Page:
Pondering property investment for the first time this year? There’s an increasing amount to think about, so we’ve set the pros against the cons.
PRO: Property prices are cooling
If you’ve been waiting for house prices to take a breather before making your debut into the world of buy-to-let, you could be in luck.
According to Nationwide Building Society, average house prices have fallen nationally for three consecutive months (March, April, May) – the first time this has happened since the ‘credit crunch’ days of 2009.
You can use the ‘most reduced’ dropdown filter in your property search to find homes that have been slashed in price.
CON: Political uncertainty is bad news for the housing market
A healthy housing market requires stability – something which the surprise results of the General Election on June 8 could put under threat.
“A hung parliament will result in an extended period of uncertainty with big decision-making [like buying and selling property] kicked in the grass,” said Jeremy Leaf, estate agent and former chairman at RICS.
Russell Quirk, chief executive of online estate agent, eMoov.co.uk added that this could be exacerbated by the appointment of, ‘yet another housing minister’ now Gavin Barwell has lost his Croydon Central seat.
“The next one will be our sixth in almost as many years,” he pointed out.
PRO: Affordable locations tipped for growth
Even in the next five years, there are still opportunities to make money from property, according to a report from Barclays. And many of the 20 hotspots it identifies lie outside London and the south east, making them potentially more affordable.
Warwick in the West Midlands for example, ranked 10th with prices tipped to rise by 29.5% over the next five years. Next was South Northamptonshire in the East Midlands, where prices are forecast to rise by 29.3% over the same period, found the research.
CON: Extra property tax applies to your purchase
Since April 2016, if you’re buying an additional property that is not replacing your main residence – a buy-to-let or holiday home for example – you’ll face a 3% loading on your stamp duty bill.
Unlike regular stamp duty, the extra 3% is charged as a flat rate on the entire cost of the property. For example, this would amount to an extra £9,000 on a £300,000 home, bringing the total stamp duty payable to £14,000.
PRO: Generation Rent is set to grow
There’s unlikely to be a shortage of people looking for decent private rented property in the medium-to-long-term as, unfortunately, Generation Rent – those who will never be able to afford to buy – is growing.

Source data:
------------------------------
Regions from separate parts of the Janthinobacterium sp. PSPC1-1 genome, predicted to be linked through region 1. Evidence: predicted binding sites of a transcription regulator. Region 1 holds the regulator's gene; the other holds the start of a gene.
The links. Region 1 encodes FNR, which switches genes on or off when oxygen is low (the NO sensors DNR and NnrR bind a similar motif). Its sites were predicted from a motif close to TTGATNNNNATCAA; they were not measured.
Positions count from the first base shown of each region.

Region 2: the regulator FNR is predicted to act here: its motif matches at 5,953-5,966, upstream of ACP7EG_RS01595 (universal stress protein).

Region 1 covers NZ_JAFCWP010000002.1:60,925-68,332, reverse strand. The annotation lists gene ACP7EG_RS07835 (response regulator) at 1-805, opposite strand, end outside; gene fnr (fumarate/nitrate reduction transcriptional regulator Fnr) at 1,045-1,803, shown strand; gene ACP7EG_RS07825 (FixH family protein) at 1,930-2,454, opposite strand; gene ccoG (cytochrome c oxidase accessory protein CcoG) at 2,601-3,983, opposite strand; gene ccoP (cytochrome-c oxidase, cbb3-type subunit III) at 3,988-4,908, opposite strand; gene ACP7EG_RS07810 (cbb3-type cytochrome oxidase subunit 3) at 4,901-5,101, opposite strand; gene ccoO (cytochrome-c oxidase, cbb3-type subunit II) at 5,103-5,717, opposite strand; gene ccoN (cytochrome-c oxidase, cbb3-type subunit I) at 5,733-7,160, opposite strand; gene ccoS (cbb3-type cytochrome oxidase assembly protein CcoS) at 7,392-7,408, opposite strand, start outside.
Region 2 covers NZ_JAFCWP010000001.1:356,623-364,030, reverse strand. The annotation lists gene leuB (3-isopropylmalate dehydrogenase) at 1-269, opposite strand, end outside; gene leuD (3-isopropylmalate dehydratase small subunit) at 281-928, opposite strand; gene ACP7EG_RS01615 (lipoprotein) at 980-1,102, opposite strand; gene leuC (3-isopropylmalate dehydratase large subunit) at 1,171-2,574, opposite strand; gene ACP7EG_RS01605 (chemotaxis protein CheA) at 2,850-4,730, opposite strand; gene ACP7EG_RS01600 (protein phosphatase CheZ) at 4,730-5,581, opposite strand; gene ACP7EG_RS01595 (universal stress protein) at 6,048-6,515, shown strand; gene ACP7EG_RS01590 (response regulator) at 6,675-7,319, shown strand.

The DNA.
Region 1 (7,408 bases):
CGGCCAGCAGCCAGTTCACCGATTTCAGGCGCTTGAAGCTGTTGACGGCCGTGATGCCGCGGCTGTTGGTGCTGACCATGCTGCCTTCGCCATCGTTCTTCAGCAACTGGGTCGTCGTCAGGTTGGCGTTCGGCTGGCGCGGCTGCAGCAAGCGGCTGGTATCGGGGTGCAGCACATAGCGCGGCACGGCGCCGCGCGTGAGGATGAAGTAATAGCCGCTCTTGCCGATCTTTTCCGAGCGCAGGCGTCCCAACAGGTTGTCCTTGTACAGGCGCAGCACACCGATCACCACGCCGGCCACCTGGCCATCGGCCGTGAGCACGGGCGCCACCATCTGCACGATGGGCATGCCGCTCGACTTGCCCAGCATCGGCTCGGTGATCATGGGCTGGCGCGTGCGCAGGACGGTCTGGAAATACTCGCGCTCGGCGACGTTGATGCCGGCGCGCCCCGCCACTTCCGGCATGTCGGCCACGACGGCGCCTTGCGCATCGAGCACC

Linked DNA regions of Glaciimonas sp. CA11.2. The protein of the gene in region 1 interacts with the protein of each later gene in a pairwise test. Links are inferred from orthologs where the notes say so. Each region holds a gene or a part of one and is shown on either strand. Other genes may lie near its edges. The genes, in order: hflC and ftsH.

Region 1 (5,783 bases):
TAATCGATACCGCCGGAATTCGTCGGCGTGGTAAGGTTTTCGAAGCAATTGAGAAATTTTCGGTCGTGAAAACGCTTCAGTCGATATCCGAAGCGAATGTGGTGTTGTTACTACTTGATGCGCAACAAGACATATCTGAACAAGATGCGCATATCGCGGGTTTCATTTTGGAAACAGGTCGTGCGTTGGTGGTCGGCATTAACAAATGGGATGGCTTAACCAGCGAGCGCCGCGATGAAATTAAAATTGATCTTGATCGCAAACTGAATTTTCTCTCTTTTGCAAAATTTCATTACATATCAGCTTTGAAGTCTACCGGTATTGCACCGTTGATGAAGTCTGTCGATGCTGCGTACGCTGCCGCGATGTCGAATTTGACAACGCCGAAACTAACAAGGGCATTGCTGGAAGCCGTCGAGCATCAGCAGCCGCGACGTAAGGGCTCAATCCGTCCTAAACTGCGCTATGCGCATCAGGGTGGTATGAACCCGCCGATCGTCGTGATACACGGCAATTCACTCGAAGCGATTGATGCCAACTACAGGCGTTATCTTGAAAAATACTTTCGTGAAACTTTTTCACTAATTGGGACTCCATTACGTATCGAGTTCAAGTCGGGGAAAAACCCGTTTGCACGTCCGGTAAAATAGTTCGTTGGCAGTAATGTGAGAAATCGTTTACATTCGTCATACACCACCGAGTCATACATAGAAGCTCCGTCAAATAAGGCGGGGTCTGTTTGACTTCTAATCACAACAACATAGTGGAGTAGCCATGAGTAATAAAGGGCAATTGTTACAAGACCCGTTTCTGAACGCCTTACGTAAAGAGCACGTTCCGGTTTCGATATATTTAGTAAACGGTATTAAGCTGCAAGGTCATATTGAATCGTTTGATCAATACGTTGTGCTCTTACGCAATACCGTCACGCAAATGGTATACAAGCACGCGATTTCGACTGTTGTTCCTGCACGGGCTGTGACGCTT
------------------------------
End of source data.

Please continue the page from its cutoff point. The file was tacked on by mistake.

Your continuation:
According to figures from PwC, just 40% of 20-to-39-year-olds living in London will own their home by 2025. This compares to 60% in the year 2000.
CON: Rents are falling
Average rents charged by UK landlords last month were 0.3% lower than in May last year. In London they were 3% lower. The figures come from the latest report by tenant referencing service, Homelet, which added it was the first fall in rents seen for eight years.
PRO: Property is a long-term investment winner
House prices fluctuate and are regionally varied. But history has shown that the long-term trend is up.
According to Zoopla data, while the value of property has edged down by 0.66% in the last 12 months, it is 17% higher than 10 years ago and a staggering 256% higher than 20 years ago.
Factor in dismal pensions and rock-bottom savings rates, and property could prove your best long-term retirement plan.
CON: HMRC is turning the screws
But right now, landlord profits are being squeezed.
Tax relief available on mortgage interest has begun to be capped at the basic rate of 20%. Previously, reliefs of 40% or even 45% were available for higher earners. The cap rollout began in April 2017, and by April 2020 all landlords will be affected.
The standard 10% tax relief on ‘wear and tear’ costs for landlords letting furnished homes had already been scrapped in April 2016.
In June 2017, the rate at which Insurance Premium Tax (IPT) is payable increased from 10% to 12%. IPT is payable on all general insurance policies which includes buildings insurance for which landlords are responsible.
While the rise only translates into around £10 a year on a single building’s insurance policy, according to the Association of British Insurers (ABI), costs will mount for landlords with several homes (IPT applies to commercial as well as domestic buildings insurance policies).
Finally, lettings agency fees to tenants are set to banned from as early as 2018, something that all major political parties are agreed on.
This means landlords will have to find other means of funding costs such as credit reference checks and inventories – or foot the bill themselves.
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Read more at http://www.zoopla.co.uk/discover/featured-homes/the-pros-and-cons-of-buy-to-let-in-2017/#xKwJbz7UX78IUtl9.99